Surprise! There's a term for that long weekend you took after your business trip, or the extra couple of days you scheduled for yourself after meetings in Paris: it's "bleisure travel" or combining business travel with a mini vacation or personal trip. And why not? As long as you are spending your free time visiting a city on your own dime, is there anything wrong with making that meeting in London become a weekend strolling the city?
A recent study conducted by the Global Business Travel Association (GBTA) in conjunction with Hilton Hotels aimed to create a profile of the bleisure traveler. According to the survey, 36% of North American business travelers have made a work trip their own at least once, after assignments have been completed. Travelers who fell into this category took, on average, seven work trips in the past year and work at companies with 950 or more employees. Additionally, it doesn't hurt that these individuals make $79,000 U.S. dollars or more, but are considered part of a "diverse" group of individuals distributed across the U.S. and Canada. Bleisure travelers often have families - 58% reported children at home - and on average will extend their trip three days. Most work in middle management, but 31% of respondents hold senior, C-suite positions.
Canadian bleisure travelers hail mostly from Ontario - at 52 per cent - and a further 15 per cent of these individuals live in Quebec. The study also found that millennials are the age group "most likely" to take bleisure trips.
Finding the most fun in a business trip
So how can you maximize your bleisure trip experience as an employee and how can your company set some rules for this travel? According a post on the the GBTA blog, companies can establish rules for non-employees' expenses. It's likely that someone will accompany or join the bleisure traveler, on the leisure part of his or her trip, and the company should not have to foot the bill for the guest. Instead, those who make the company rules might have to add policies to their business travel guidelines.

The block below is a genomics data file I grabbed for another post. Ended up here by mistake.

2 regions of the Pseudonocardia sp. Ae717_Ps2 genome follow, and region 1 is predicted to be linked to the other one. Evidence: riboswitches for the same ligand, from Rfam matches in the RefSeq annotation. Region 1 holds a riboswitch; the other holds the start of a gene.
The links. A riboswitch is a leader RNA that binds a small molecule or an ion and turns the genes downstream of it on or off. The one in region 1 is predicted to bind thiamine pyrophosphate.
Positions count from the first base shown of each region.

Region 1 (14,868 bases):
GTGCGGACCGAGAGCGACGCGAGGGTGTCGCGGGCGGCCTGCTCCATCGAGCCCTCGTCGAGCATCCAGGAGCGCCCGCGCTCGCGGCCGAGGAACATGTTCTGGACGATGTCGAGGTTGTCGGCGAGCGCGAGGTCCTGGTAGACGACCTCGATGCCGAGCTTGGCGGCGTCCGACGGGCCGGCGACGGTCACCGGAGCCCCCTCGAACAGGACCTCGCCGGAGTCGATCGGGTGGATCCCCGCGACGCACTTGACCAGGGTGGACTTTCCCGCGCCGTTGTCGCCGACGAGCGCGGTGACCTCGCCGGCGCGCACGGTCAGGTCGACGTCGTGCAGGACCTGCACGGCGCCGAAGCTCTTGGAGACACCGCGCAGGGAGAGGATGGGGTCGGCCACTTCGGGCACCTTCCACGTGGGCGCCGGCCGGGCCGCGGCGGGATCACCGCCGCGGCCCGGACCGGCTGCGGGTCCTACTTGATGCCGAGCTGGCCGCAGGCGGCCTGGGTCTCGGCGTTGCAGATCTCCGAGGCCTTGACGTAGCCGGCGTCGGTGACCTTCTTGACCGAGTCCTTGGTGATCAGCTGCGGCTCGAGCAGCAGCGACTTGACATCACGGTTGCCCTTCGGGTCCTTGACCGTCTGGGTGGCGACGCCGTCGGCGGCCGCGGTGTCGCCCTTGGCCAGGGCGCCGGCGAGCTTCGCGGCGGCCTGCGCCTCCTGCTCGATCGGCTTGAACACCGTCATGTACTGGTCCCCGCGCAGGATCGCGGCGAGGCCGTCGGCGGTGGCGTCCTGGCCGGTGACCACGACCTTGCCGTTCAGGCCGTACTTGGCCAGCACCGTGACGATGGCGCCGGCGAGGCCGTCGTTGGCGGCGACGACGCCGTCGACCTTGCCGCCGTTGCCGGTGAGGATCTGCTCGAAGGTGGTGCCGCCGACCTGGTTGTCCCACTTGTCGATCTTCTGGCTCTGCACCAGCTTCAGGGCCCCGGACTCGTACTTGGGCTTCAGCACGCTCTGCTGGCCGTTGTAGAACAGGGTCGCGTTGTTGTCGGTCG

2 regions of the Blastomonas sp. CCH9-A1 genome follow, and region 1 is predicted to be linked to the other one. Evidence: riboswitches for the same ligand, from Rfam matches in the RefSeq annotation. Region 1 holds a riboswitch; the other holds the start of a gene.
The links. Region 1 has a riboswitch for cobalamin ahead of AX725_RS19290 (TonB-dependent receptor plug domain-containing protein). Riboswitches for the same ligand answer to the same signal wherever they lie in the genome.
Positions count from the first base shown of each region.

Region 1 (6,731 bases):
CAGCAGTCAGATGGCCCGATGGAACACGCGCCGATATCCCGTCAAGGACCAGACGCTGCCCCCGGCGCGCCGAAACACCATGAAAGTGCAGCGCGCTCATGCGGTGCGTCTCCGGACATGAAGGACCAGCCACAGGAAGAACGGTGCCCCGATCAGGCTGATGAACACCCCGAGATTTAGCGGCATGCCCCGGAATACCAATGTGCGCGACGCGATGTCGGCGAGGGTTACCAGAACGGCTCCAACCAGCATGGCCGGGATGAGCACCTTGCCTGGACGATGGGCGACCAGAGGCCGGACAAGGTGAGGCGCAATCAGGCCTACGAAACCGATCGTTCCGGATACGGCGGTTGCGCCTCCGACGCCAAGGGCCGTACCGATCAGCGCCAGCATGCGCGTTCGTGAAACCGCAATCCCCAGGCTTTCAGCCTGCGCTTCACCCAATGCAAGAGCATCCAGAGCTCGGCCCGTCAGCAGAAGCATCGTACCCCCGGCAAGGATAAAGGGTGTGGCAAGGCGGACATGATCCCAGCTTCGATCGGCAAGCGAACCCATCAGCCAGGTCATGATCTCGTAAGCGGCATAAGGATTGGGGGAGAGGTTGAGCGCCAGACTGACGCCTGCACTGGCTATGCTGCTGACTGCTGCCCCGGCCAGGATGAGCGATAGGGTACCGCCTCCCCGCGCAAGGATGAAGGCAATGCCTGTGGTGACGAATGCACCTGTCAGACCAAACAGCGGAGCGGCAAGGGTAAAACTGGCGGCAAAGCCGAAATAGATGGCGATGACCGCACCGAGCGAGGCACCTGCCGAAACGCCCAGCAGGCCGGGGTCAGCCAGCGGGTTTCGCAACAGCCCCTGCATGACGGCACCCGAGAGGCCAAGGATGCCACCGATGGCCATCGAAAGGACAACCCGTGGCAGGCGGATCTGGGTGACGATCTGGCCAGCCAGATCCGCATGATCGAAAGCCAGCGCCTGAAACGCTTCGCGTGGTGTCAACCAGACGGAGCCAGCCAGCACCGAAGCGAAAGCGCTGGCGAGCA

Many bleisure travelers opt to stay in the same hotel for their leisure portion of their trip. It would be best for companies to inform these individuals of any corporate rates or loyalty programs at the time of booking. While the bleisure traveler may have to pay for his or her extended stay, there is a chance that he or she can still take advantage of perks or a corporate rate by choosing the same lodgings for the personal portion of the trip, according to GBTA.
Don't forget travel insurance
A bleisure traveler will likely be under his or her company's insurance policy, but the same protections may not extend to family members or guests who come for the leisure aspect. Be sure to check with human resources before departing, and let companions know if they must purchase separate travel insurance. It can be hard to reach the office when in a different time zone or over a weekend if a problem should arise, therefore, GBTA advises, take care of everything prior to departure.
Contact your travel insurance provider for further assistance.
The information contained here is provided by Brafton. AIG Travel assumes no responsibility for the use, accuracy, or interpretation of the information contained herein.